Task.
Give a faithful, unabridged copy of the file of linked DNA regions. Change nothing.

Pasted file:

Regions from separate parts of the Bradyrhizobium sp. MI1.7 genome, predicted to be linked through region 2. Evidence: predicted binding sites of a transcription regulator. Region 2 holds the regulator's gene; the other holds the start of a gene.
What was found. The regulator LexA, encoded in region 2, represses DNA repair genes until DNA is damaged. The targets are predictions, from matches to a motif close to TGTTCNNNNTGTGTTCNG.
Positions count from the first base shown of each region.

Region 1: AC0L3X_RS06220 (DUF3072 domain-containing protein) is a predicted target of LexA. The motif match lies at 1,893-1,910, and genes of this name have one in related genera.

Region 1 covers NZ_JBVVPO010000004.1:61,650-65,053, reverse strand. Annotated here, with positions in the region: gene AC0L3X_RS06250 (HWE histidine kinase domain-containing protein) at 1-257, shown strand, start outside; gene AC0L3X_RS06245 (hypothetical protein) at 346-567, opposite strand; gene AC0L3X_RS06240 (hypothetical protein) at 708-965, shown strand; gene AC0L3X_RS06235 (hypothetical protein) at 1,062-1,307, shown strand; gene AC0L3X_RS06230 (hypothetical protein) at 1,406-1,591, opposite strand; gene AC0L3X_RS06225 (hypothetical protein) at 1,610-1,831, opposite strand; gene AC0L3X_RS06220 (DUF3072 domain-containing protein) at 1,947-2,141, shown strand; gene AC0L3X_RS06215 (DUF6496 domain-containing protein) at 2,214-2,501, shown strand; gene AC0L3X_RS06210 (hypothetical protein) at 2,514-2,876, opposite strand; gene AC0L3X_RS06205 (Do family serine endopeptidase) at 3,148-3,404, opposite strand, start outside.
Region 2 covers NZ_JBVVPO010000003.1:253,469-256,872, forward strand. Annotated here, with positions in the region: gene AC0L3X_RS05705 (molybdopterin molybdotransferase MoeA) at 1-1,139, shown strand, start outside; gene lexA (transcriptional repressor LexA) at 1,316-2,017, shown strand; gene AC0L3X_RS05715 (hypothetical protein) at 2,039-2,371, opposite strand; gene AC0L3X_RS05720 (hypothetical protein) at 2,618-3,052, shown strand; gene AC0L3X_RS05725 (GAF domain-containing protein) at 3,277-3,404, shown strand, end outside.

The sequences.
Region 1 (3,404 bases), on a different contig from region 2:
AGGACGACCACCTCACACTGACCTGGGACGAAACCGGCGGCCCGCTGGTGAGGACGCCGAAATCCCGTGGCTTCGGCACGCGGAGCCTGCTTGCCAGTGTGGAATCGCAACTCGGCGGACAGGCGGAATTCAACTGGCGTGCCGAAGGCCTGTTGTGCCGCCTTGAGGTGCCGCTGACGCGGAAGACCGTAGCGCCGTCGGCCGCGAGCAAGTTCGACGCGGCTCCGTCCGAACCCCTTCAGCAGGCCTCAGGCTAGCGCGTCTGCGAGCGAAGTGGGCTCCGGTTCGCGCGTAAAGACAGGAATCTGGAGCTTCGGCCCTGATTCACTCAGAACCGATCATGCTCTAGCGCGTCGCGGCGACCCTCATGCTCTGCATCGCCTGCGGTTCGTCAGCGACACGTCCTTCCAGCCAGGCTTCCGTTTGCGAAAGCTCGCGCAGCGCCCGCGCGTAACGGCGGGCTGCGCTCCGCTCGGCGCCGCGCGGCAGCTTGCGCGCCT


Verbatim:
Regions from separate parts of the Bradyrhizobium sp. MI1.7 genome, predicted to be linked through region 2. Evidence: predicted binding sites of a transcription regulator. Region 2 holds the regulator's gene; the other holds the start of a gene.
What was found. The regulator LexA, encoded in region 2, represses DNA repair genes until DNA is damaged. The targets are predictions, from matches to a motif close to TGTTCNNNNTGTGTTCNG.
Positions count from the first base shown of each region.

Region 1: AC0L3X_RS06220 (DUF3072 domain-containing protein) is a predicted target of LexA. The motif match lies at 1,893-1,910, and genes of this name have one in related genera.

Region 1 covers NZ_JBVVPO010000004.1:61,650-65,053, reverse strand. Annotated here, with positions in the region: gene AC0L3X_RS06250 (HWE histidine kinase domain-containing protein) at 1-257, shown strand, start outside; gene AC0L3X_RS06245 (hypothetical protein) at 346-567, opposite strand; gene AC0L3X_RS06240 (hypothetical protein) at 708-965, shown strand; gene AC0L3X_RS06235 (hypothetical protein) at 1,062-1,307, shown strand; gene AC0L3X_RS06230 (hypothetical protein) at 1,406-1,591, opposite strand; gene AC0L3X_RS06225 (hypothetical protein) at 1,610-1,831, opposite strand; gene AC0L3X_RS06220 (DUF3072 domain-containing protein) at 1,947-2,141, shown strand; gene AC0L3X_RS06215 (DUF6496 domain-containing protein) at 2,214-2,501, shown strand; gene AC0L3X_RS06210 (hypothetical protein) at 2,514-2,876, opposite strand; gene AC0L3X_RS06205 (Do family serine endopeptidase) at 3,148-3,404, opposite strand, start outside.
Region 2 covers NZ_JBVVPO010000003.1:253,469-256,872, forward strand. Annotated here, with positions in the region: gene AC0L3X_RS05705 (molybdopterin molybdotransferase MoeA) at 1-1,139, shown strand, start outside; gene lexA (transcriptional repressor LexA) at 1,316-2,017, shown strand; gene AC0L3X_RS05715 (hypothetical protein) at 2,039-2,371, opposite strand; gene AC0L3X_RS05720 (hypothetical protein) at 2,618-3,052, shown strand; gene AC0L3X_RS05725 (GAF domain-containing protein) at 3,277-3,404, shown strand, end outside.

The sequences.
Region 1 (3,404 bases), on a different contig from region 2:
AGGACGACCACCTCACACTGACCTGGGACGAAACCGGCGGCCCGCTGGTGAGGACGCCGAAATCCCGTGGCTTCGGCACGCGGAGCCTGCTTGCCAGTGTGGAATCGCAACTCGGCGGACAGGCGGAATTCAACTGGCGTGCCGAAGGCCTGTTGTGCCGCCTTGAGGTGCCGCTGACGCGGAAGACCGTAGCGCCGTCGGCCGCGAGCAAGTTCGACGCGGCTCCGTCCGAACCCCTTCAGCAGGCCTCAGGCTAGCGCGTCTGCGAGCGAAGTGGGCTCCGGTTCGCGCGTAAAGACAGGAATCTGGAGCTTCGGCCCTGATTCACTCAGAACCGATCATGCTCTAGCGCGTCGCGGCGACCCTCATGCTCTGCATCGCCTGCGGTTCGTCAGCGACACGTCCTTCCAGCCAGGCTTCCGTTTGCGAAAGCTCGCGCAGCGCCCGCGCGTAACGGCGGGCTGCGCTCCGCTCGGCGCCGCGCGGCAGCTTGCGCGCCT